State Corporate Taxes
Companies incorporated in the United States not only have to pay tax at the federal level, but they are also expected to pay corporate tax at the state level. 45 out of 50 states in the United States levy state taxes. This tax rate is not very high. It accounts for anywhere between 2% and 12% of the total income generated by the company. Also, for the states also, the corporate income tax is not a major source of revenue. On average, states earn about 7% of their total revenues from state income taxes. In 2019, this worked out to a total of $46 billion. This is a paltry sum as compared to the average of 30% earned from personal income taxes.
However, the corporate taxes levied at the state level are still important. In this article, we will have a closer look at the concept of state-corporate taxes as well as how they impact corporations.
When are Companies Liable to Pay State Income Tax?
Not all companies are liable to pay state corporate tax. In order for the tax to be levied, certain preconditions have to be met. They are as follows:
- First, the state needs to determine whether the company has a sizeable presence in the state to owe income tax. Generally, companies are required to have a physical presence in the state before they can be charged income taxes.
- Once it is decided which corporations to tax, the next step is determining the tax base. This involves two steps. Firstly, the total income generated by the state has to be taken into account. Then, the next step is to apportion the income between different states.
- In order to determine the total income generated by the company, the states generally begin with the federal government’s definition of income earned. This income is then modified as per the rules specified by the state. For instance, some states may provide more liberal depreciation deductions as compared to the government. Hence, the tax base for taxation by the state can be significantly different for the tax base for federal income taxes. In fact, many states have significantly modified their tax calculation after Donald Trump’s proposed lower tax rates came into existence.
- The next step is to apportion this income between the various states in which the companies perform business activities. This is done by different states using different formulas. For instance, using the three-factor formula was common earlier. Under this formula, the states would give equal weightage to sales, property, and payroll in the state. However, over time states realized that if they use this formula, they are actually penalizing companies for having property and payroll in a state. Hence, many states have moved to a system, whereas sales are the only determinant for state corporate taxes. Hence, if a company has 25% of its total sales in a state, it has to pay state corporate tax on 25% of its income in that state.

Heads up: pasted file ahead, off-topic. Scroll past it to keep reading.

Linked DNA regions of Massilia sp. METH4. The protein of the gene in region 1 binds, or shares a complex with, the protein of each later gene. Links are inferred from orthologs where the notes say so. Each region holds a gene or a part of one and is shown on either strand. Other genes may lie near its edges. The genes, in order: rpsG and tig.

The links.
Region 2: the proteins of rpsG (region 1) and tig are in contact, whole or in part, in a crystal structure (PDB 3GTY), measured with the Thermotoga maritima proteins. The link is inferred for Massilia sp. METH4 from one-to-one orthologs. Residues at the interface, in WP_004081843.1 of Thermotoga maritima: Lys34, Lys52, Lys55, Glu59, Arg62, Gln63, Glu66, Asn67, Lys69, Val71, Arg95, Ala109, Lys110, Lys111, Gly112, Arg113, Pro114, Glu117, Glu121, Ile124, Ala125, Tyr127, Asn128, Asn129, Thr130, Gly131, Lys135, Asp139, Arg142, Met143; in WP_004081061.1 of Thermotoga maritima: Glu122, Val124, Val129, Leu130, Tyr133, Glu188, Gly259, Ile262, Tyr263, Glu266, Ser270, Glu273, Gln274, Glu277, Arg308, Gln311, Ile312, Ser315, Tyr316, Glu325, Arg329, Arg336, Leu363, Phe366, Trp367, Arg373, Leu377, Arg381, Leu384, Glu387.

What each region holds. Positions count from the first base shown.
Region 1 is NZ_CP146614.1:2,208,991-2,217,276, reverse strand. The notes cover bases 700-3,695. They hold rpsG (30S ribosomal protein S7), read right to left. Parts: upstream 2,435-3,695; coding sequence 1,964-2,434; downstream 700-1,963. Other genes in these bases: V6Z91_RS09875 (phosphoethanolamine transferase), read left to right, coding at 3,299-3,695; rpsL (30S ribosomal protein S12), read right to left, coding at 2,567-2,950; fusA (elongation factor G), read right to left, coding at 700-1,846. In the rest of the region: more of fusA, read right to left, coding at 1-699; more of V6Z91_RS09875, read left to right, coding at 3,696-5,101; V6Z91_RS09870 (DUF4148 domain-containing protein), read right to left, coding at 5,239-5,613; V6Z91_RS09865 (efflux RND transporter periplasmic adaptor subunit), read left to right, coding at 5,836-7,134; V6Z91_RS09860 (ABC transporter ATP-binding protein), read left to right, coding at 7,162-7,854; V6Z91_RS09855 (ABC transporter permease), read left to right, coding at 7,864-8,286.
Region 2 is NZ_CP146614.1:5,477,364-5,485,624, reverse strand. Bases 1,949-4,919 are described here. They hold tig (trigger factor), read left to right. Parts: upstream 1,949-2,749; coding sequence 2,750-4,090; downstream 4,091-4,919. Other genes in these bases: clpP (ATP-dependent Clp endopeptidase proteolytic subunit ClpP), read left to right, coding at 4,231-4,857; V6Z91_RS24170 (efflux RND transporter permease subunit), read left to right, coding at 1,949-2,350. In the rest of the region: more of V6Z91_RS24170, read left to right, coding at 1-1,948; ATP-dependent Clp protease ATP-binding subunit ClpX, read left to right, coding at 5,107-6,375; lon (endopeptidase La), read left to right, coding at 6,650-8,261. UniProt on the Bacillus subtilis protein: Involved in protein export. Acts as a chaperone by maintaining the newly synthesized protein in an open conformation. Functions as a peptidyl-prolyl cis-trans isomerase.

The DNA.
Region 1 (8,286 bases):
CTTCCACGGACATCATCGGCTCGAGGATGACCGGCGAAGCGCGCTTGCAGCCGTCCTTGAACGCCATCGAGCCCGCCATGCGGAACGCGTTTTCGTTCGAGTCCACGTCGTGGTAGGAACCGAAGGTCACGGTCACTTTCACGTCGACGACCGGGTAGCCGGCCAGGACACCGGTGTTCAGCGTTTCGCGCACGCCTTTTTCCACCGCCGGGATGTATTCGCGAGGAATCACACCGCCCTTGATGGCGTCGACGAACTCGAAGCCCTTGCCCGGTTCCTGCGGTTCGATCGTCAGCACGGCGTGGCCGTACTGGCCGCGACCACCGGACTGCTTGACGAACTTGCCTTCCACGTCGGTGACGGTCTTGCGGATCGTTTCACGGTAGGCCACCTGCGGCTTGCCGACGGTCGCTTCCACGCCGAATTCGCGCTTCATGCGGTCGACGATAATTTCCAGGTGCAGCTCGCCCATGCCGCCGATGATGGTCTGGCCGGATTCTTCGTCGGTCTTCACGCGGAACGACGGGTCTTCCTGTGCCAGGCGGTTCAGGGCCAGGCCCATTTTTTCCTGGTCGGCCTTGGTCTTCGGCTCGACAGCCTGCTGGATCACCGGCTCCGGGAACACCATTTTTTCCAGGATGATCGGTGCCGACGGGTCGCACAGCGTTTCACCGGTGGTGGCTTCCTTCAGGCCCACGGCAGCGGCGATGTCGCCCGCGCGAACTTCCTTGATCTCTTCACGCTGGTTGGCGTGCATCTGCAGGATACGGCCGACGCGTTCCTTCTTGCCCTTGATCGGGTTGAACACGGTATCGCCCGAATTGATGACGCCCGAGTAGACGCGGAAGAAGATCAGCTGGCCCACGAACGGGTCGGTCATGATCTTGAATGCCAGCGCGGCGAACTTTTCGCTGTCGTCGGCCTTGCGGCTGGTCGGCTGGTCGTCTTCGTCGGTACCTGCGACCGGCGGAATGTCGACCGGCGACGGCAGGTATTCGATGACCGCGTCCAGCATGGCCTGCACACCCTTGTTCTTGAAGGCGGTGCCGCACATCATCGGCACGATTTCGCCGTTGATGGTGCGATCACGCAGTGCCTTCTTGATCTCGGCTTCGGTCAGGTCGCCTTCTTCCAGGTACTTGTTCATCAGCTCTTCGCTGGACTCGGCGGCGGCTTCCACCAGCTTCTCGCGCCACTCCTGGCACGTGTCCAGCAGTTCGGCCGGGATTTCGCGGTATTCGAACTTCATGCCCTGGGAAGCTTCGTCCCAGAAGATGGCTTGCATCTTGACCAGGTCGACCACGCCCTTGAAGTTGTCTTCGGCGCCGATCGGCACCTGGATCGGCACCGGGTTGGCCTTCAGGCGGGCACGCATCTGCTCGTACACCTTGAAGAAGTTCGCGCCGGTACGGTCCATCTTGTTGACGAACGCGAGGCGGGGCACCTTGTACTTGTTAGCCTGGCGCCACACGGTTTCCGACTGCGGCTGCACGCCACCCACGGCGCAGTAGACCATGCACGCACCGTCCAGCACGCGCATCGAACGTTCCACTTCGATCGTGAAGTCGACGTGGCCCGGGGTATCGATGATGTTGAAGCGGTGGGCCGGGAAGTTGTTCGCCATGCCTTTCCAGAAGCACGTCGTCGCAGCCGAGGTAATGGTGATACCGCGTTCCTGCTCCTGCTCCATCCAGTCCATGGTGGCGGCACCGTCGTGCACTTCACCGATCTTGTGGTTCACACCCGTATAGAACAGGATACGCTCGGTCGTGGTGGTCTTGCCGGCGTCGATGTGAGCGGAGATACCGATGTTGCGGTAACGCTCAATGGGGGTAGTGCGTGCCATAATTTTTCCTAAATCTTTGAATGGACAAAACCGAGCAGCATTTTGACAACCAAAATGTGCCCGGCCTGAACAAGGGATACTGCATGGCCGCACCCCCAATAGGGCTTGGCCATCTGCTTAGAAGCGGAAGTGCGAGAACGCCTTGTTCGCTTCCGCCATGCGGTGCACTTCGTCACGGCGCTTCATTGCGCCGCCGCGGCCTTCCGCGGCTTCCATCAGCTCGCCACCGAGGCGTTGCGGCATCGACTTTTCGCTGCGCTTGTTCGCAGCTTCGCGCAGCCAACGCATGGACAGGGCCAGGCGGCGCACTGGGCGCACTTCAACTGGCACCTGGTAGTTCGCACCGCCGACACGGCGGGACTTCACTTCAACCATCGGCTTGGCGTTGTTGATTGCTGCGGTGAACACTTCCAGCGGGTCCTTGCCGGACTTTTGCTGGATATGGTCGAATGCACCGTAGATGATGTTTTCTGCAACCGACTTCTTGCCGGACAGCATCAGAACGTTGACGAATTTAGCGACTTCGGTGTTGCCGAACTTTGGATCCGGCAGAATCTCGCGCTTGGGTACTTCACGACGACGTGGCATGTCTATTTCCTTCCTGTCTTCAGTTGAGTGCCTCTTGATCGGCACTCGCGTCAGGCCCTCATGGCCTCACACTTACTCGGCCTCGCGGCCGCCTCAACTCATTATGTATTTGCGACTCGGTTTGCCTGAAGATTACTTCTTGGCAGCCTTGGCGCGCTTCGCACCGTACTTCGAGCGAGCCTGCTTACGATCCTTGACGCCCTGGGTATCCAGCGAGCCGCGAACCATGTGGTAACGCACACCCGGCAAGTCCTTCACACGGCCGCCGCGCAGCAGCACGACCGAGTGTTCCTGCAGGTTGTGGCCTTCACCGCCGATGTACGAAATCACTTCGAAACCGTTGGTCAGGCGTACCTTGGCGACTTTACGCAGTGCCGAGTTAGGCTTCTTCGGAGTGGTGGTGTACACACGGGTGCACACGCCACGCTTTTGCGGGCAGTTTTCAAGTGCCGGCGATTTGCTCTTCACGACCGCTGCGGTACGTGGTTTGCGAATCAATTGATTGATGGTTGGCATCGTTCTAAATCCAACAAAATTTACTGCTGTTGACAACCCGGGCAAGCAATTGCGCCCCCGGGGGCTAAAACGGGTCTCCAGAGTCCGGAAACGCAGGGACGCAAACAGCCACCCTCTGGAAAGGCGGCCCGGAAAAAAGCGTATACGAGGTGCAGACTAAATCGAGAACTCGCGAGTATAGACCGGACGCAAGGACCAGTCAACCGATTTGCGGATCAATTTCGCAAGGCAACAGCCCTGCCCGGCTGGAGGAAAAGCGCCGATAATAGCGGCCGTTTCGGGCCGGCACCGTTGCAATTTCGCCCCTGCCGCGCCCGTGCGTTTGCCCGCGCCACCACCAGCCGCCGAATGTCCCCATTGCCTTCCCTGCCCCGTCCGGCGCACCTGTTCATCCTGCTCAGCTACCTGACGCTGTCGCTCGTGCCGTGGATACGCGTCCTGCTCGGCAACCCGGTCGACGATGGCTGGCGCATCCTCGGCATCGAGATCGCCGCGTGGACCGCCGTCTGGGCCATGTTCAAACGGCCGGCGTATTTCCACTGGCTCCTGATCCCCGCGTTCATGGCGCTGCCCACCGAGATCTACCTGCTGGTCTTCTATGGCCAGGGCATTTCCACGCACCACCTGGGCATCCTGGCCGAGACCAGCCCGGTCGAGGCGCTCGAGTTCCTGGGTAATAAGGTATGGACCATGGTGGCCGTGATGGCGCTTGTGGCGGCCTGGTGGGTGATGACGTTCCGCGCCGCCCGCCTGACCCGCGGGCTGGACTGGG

- Lastly, the state corporate tax paid by the corporation can be used to avail tax credits from the federal government. This helps reduce the effective rate of taxation.
How Companies Avoid State Corporate Tax?
Big companies are known for not paying state corporate tax. They avoid taxes using a wide variety of ways. Some of them have been listed below:
- There is a lot of tax competition amongst various state governments. This is the reason why big corporations are often able to negotiate tax deals, which are favorable for them. States are desperate to get jobs within their jurisdiction. As a result, their plan is to provide a lot of tax incentives to get corporations to relocate there. Once the corporations are in the state, the state earns a lot of revenue by taxing individuals who earn salaries from the company.
- The tax structure has become so competitive that companies are willing to move to a different state if they get any significant financial benefit for doing so. Very few companies invest their capital in immovable capital assets, which would tie them to a particular state.
- Technology is also being used to blur state boundaries. With the help of apps and websites, companies are able to sell in high tax states without opening an office there. They just take orders from the state using the online medium. The orders are fulfilled in a state which has low or no tax, and the goods are shipped to the high tax state. Companies show the low tax state as the base location for the transaction. Hence, they have to pay lower taxes. `The high tax states are not able to charge much since the company does not have an establishment which is located in their jurisdiction.
The continuous onslaught by many companies has meant that states have seen their corporate tax revenue dip during the previous years. However, that does not seem to matter to them since they are generating revenue from personal taxes. Many analysts are not able to understand the extent of revenue loss because all the revenue lost is notional. This means more companies are coming to the state, and the revenue is remaining the same. The loss is not really a loss but rather a failure to grow. Hence pointing it out to the general public has become a challenging task.
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- History of Corporate Taxation
- Why must corporations be taxed?
- Different Forms of Corporate Taxation
- How Corporate Taxes Impact Corporate Behaviour?
- Is Corporate Tax Progressive?
- The Rise of Flat Tax
- Understanding Tax Terminology: Tax Base
- Understanding Tax Terminology: Tax Rates
- Arguments in Favor of Tax Competition
- Arguments against Tax Competition
- Tax Co-operation: A Primer
- Elasticity of Taxes
- Strategies Used by American Companies for Tax Avoidance
- How Corporate Dividends are Taxed?
- Capital Gains Taxes
- State Corporate Taxes
- A Primer on Tax Deferral
- The Corporate Alternate Minimum Tax
- Sales Tax and Use Tax in the United States
- Why Amazon and Netflix Pay $0 in Corporate Taxes?
- How are Losses Treated in Corporate Tax?